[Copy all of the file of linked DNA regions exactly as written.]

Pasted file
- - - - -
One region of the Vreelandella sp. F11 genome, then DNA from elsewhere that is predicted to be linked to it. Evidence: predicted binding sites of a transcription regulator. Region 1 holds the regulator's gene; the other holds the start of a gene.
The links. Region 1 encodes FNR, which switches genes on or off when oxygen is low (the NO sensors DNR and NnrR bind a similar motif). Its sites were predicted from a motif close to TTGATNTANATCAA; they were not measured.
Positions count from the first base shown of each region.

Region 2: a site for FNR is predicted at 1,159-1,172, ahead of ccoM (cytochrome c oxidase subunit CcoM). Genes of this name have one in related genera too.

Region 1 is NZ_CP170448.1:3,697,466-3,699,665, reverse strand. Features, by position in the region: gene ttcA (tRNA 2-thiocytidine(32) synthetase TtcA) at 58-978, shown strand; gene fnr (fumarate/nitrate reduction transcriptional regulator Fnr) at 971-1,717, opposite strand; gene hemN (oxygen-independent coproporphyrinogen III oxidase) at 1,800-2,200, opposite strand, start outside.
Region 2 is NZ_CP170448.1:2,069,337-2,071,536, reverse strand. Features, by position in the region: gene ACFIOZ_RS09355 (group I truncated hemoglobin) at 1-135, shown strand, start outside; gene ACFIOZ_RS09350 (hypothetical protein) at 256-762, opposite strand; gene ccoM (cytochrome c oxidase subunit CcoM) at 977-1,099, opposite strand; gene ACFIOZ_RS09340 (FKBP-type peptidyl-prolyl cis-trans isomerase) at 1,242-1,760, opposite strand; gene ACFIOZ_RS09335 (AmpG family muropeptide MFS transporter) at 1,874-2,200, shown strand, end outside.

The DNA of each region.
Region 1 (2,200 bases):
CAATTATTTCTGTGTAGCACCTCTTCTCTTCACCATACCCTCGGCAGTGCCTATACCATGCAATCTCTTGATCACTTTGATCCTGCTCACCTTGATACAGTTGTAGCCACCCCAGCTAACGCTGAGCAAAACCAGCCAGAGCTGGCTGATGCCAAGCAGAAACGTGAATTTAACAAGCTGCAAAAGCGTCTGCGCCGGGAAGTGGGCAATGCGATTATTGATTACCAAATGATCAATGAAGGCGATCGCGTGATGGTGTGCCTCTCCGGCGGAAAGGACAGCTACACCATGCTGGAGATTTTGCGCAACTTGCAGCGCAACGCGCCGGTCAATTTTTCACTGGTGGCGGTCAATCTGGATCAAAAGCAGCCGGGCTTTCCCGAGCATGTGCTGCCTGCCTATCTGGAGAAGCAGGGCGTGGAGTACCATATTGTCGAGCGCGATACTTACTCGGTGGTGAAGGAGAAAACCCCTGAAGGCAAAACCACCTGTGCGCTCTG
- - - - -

One region of the Vreelandella sp. F11 genome, then DNA from elsewhere that is predicted to be linked to it. Evidence: predicted binding sites of a transcription regulator. Region 1 holds the regulator's gene; the other holds the start of a gene.
The links. Region 1 encodes FNR, which switches genes on or off when oxygen is low (the NO sensors DNR and NnrR bind a similar motif). Its sites were predicted from a motif close to TTGATNTANATCAA; they were not measured.
Positions count from the first base shown of each region.

Region 2: a site for FNR is predicted at 1,159-1,172, ahead of ccoM (cytochrome c oxidase subunit CcoM). Genes of this name have one in related genera too.

Region 1 is NZ_CP170448.1:3,697,466-3,699,665, reverse strand. Features, by position in the region: gene ttcA (tRNA 2-thiocytidine(32) synthetase TtcA) at 58-978, shown strand; gene fnr (fumarate/nitrate reduction transcriptional regulator Fnr) at 971-1,717, opposite strand; gene hemN (oxygen-independent coproporphyrinogen III oxidase) at 1,800-2,200, opposite strand, start outside.
Region 2 is NZ_CP170448.1:2,069,337-2,071,536, reverse strand. Features, by position in the region: gene ACFIOZ_RS09355 (group I truncated hemoglobin) at 1-135, shown strand, start outside; gene ACFIOZ_RS09350 (hypothetical protein) at 256-762, opposite strand; gene ccoM (cytochrome c oxidase subunit CcoM) at 977-1,099, opposite strand; gene ACFIOZ_RS09340 (FKBP-type peptidyl-prolyl cis-trans isomerase) at 1,242-1,760, opposite strand; gene ACFIOZ_RS09335 (AmpG family muropeptide MFS transporter) at 1,874-2,200, shown strand, end outside.

The DNA of each region.
Region 1 (2,200 bases):
CAATTATTTCTGTGTAGCACCTCTTCTCTTCACCATACCCTCGGCAGTGCCTATACCATGCAATCTCTTGATCACTTTGATCCTGCTCACCTTGATACAGTTGTAGCCACCCCAGCTAACGCTGAGCAAAACCAGCCAGAGCTGGCTGATGCCAAGCAGAAACGTGAATTTAACAAGCTGCAAAAGCGTCTGCGCCGGGAAGTGGGCAATGCGATTATTGATTACCAAATGATCAATGAAGGCGATCGCGTGATGGTGTGCCTCTCCGGCGGAAAGGACAGCTACACCATGCTGGAGATTTTGCGCAACTTGCAGCGCAACGCGCCGGTCAATTTTTCACTGGTGGCGGTCAATCTGGATCAAAAGCAGCCGGGCTTTCCCGAGCATGTGCTGCCTGCCTATCTGGAGAAGCAGGGCGTGGAGTACCATATTGTCGAGCGCGATACTTACTCGGTGGTGAAGGAGAAAACCCCTGAAGGCAAAACCACCTGTGCGCTCTG